Free Press Archives

31 years ago: Lynx shot in Sheridan Lake

From the Free Press archives

60 YEARS AGO (1962): When Tom Lane of Forest Grove Road read that the 100 Mile RCMP were assisting the Canadian Audubon Society in making a survey of eagles, he hastened to report that he had seen several. Where? “In the Lac La Hache area.” How many? “A whole family of them. I didn’t get a count.” Were they bald eagles? “Not the ones I saw but some of them could be.” Maybe these were golden eagles? “No.” What kind then? “Cliff Eagles.” (Lane was referring to well-known game guide and lodge owner, Clifford Eagle and his family, who had settled in the district).

42 YEARS AGO (1980): Mahood Lake residents gave a resounding no to an industrial park development proposed near Wells Gray Park. About 90 people attended a public meeting called by the developers Art Friesen, of Streamline Sawmills, and his partner John Janzen, a Vancouver contractor. Mahood Lake Resort owner said the land is part of a natural causeway for wild game and that the industrial development would put a local trapper out of business. In a secret ballot at the end of the meeting, just 21 of the 81 ballots cast were in favor of the project.

31 YEARS AGO (1991): Conservation officers were trying to find the person who killed a lynx as it swam across Sheridan Lake. According to the local officer, residents heard “pop-like” shots on the east end of the lake on Aug. 8. They found a female lynx floating near shore with a single gunshot wound to her shoulder. Residents say the shots came from a nearby boat but by the time investigators arrived it had left the scene. “There isn’t even a hunting season on lynx here,” CO Darcy MacPhee said at the time. “We don’t have a very good lynx population in the area at all.”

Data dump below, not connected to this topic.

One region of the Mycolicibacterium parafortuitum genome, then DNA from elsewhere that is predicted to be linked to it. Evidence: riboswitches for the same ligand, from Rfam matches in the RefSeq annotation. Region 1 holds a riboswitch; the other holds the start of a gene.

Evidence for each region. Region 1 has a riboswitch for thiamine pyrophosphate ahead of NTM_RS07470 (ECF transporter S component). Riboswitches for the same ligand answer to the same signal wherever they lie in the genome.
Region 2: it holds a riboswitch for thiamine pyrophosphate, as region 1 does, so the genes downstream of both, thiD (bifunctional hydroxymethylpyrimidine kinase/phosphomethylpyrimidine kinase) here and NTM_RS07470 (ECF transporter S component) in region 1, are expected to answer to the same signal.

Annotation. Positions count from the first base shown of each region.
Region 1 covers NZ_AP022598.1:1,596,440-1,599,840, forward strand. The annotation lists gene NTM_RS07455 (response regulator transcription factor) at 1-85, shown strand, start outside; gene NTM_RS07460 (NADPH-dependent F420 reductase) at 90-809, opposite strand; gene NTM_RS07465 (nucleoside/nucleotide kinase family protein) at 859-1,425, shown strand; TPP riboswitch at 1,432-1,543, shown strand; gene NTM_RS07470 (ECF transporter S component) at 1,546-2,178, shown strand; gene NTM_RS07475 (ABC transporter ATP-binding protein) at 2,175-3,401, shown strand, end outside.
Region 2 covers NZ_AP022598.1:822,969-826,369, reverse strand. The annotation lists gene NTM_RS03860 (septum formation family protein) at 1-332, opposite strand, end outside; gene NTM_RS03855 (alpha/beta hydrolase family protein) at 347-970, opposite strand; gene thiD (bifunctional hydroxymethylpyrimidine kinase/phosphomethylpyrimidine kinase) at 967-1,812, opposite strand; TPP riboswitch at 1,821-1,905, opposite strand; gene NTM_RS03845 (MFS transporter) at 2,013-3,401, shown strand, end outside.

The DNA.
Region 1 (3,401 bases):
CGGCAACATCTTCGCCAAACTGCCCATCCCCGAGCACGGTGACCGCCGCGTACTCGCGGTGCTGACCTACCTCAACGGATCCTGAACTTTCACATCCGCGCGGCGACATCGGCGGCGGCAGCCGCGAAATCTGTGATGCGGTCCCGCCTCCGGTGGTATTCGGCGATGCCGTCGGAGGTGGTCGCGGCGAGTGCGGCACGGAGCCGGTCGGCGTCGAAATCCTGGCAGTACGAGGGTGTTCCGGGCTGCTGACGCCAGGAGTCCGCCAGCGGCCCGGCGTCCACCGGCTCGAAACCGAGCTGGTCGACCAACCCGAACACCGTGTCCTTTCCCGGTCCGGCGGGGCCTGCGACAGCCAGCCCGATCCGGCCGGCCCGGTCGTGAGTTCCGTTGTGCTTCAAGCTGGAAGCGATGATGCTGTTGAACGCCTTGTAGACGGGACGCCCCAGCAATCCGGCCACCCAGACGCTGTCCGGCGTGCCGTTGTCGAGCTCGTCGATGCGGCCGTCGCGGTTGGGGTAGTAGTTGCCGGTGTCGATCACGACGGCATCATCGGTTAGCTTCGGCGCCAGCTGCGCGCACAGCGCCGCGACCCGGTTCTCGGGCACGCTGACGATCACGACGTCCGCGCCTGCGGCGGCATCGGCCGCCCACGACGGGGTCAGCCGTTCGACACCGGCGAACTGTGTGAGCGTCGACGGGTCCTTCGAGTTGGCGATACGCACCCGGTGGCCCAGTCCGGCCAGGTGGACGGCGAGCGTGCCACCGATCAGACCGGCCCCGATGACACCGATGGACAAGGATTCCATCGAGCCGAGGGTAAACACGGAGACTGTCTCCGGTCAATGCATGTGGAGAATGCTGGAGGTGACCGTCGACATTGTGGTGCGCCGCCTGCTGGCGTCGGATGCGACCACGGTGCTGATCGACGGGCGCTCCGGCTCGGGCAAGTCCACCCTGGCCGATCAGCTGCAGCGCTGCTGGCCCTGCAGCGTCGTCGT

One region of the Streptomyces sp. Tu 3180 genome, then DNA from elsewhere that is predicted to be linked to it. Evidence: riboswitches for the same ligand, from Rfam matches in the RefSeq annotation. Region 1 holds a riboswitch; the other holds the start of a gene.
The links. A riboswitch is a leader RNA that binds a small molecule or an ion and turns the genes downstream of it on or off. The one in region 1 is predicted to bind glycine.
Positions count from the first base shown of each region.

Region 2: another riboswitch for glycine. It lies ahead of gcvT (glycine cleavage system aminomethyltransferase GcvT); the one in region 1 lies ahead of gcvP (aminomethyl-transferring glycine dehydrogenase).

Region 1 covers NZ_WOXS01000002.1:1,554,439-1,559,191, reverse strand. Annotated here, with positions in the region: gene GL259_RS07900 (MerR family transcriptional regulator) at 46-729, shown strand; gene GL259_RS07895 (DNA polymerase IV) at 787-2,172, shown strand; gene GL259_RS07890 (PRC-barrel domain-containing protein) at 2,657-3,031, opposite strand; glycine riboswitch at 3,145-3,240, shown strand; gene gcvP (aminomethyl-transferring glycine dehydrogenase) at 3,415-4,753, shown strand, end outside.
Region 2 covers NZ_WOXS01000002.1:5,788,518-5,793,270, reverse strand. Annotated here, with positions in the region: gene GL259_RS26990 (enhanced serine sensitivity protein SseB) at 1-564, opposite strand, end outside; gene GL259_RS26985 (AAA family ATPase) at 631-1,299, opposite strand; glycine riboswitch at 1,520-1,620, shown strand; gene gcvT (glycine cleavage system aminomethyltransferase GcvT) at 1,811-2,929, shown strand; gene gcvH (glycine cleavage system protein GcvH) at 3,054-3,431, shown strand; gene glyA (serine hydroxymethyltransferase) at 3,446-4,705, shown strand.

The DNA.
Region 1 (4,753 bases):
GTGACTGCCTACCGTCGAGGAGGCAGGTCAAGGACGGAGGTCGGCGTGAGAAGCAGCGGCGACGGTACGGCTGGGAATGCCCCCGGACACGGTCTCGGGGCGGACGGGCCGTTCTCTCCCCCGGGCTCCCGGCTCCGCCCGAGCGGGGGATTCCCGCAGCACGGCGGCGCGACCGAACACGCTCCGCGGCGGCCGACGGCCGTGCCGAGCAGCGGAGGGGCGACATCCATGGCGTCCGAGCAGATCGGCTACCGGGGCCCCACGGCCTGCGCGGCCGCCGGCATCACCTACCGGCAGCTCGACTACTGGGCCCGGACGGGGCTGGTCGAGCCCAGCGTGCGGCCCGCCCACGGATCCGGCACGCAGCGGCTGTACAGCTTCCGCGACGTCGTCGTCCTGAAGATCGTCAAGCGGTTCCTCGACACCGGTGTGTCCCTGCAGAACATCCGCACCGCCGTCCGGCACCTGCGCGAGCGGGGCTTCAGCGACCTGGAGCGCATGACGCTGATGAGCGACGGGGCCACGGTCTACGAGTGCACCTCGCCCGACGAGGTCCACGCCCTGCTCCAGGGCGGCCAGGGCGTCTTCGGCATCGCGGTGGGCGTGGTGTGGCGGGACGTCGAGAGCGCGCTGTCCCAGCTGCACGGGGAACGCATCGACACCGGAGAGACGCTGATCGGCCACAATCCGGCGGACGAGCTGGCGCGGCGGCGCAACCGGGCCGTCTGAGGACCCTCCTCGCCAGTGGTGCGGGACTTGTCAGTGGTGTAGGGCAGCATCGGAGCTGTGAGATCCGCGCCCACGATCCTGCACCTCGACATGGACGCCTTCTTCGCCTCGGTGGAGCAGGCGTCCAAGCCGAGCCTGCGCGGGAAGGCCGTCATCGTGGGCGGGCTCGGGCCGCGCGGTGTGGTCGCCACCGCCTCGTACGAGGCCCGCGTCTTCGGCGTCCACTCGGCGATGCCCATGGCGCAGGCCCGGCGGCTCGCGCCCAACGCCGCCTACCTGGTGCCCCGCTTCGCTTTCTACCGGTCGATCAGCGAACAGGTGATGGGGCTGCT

17 YEARS AGO (2005): More than 70 signs were put up at rest stops along 13 B.C. highways to explain the devastation wrought by the mountain pine beetle. South Cariboo signs were at Big Bar rest stop north of Clinton and at the 108 Mile Heritage Site. By 2004, the beetles had infested seven million hectares of forest. Forest Minister Rich Coleman said decades of fire suppression had been a key factor in why the beetle was able to achieve such a foothold in B.C. forests. In trying to save the forests, Coleman said, the government made the situation worse.

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